Every morning as the region’s Fire Chiefs Calderazzo (Boulder City), Willson (Louisville), Beebe (Mountain View), and Trevithick (Hygiene) and the Boulder County Fire Manager (McKinney) start their day, they refresh their situational awareness by relying on their mental maps, their experience, and their own senses. Situational awareness is a skill mostly associated with battlefield survival. It means answering the questions: “Where am I? What is the enemy doing? What resources do I have? What are the immediate impacts of terrain and weather to help or hinder my objective? What technical aids do I have to oversee all this?”
The U.S. Forest Service and U.S. Navy both provide good examples of how to build situational awareness. Both understand that human visual situational awareness directs digital; technical resources are important and useful, but no matter how many you have, the optimal response comes from humans working as a team to apply the data to real situations. The Forest Service fire response teams are directed by observers in towers placed in a pre-planned geospatial response area, and similarly the officer on the bridge of any ship directs the activities of sailors. Experience has shown us again and again that no other design comes close to optimizing human response in a crisis, but here we are in the 21st century pretending that fire identification is best done through telephone notification to a bunker that is blind to the passing of time.
The morning of December 30th, the enemy was the weather, with unpredictable 100+ mph winter winds and a shifting jet stream giving rise to a deadly combination in which a downslope windstorm created a jump region with a rotor effect directly over the impacted area. The resources were the firefighters and equipment in each chief’s command, with the potential of support from the other 30 regional fire districts. The 30 districts had never held a joint disaster coordination exercise or simulation.
Mimicking the U.S. Forest Service and U.S. Navy approach, spotters or bridge officers on any peak of the Flatirons could have spotted the situation way before the struggling ground crews. Look-down satellite support (that did not exist) should be fed through the spotters who can immediately comprehend how the data relates to on-the-ground reality. Watchtowers and bridge crews also have multiple means of communication, including laser communications (developed at the Department of Commerce Boulder Labs in 1970s) that could be used to route and reroute fire units to match a pre-planned response pattern based on table-top scenario exercises.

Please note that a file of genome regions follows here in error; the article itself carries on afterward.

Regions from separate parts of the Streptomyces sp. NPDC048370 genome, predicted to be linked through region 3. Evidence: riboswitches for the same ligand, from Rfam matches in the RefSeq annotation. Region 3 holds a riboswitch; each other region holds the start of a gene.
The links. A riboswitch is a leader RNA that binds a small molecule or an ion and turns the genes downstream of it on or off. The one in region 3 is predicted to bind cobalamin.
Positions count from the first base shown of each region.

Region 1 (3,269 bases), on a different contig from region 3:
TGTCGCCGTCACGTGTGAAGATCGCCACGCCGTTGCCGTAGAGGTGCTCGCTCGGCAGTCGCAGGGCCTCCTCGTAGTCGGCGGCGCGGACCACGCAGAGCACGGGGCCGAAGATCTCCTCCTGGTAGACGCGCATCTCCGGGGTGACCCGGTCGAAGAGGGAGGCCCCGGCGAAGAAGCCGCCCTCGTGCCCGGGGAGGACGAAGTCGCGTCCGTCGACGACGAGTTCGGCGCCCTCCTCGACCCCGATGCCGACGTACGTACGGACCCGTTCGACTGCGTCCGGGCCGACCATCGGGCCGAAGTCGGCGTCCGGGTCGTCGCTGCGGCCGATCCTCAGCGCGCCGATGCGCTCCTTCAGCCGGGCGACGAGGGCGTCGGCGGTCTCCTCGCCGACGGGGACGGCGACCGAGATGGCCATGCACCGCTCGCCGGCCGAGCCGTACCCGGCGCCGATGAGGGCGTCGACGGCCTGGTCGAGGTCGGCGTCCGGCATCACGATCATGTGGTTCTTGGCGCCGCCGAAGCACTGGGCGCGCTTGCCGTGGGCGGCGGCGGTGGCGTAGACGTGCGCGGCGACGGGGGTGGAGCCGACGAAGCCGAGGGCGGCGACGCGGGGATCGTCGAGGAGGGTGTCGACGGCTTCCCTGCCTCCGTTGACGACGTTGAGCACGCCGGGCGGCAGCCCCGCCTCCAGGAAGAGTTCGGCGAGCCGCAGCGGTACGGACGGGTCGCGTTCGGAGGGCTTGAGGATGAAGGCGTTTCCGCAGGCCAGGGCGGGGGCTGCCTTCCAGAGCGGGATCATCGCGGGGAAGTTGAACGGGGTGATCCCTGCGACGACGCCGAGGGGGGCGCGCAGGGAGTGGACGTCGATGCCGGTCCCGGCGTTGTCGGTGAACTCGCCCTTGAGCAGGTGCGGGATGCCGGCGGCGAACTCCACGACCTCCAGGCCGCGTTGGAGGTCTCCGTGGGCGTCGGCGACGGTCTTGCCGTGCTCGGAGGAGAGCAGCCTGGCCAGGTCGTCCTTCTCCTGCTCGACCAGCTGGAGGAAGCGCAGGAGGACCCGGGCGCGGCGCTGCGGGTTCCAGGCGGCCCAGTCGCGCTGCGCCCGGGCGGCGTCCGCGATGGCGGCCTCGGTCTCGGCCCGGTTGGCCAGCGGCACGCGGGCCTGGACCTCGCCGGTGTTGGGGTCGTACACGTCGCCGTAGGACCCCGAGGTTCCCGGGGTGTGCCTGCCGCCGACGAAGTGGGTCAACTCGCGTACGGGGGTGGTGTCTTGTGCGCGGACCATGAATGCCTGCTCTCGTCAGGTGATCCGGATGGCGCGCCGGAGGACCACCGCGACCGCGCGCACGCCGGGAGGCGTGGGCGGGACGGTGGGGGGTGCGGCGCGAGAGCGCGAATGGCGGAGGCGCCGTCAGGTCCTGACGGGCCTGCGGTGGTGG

This also has a spillover into human evacuation, which mostly appears to be hit or miss, especially in response to the typical speed of a wildfire like Marshall. It would appear that most evacuation plans fail due to the fact that government oversight seems to consider its job done once the evacuation warning has been sent. Then it’s up to someone else to figure out whether the warning reached the intended population and whether the evacuation routes worked (mostly they did not).
Fire naturally sends a degree of panic into any community, and sadly the media adds to this as it tries to attract eyeballs, which means the threatened recipient of the warnings now moves into a state of confusion. As we saw with a recent evacuation due to the NCAR fire, a wide shotgun warning is sent mostly over cellular networks (which has its own problems) and then 15 minutes later all evacuation routes are backed up to a complete standstill.
Fire departments need to know what type of fire they are being called out to fight so they can know which units with what type of equipment to dispatch to a major event. Do they need to carry water and bring in bulldozers to scrape firebreaks? Or is it an urban fire with available hydrants and good water pressure? Are there hazardous materials or other chemicals that require fire suppressants other than water, or perhaps cannot be extinguished but merely contained? Response strategies cannot be devised in the moment but must be planned and rehearsed collaboratively in advance. All subsequent decisions should flow from that.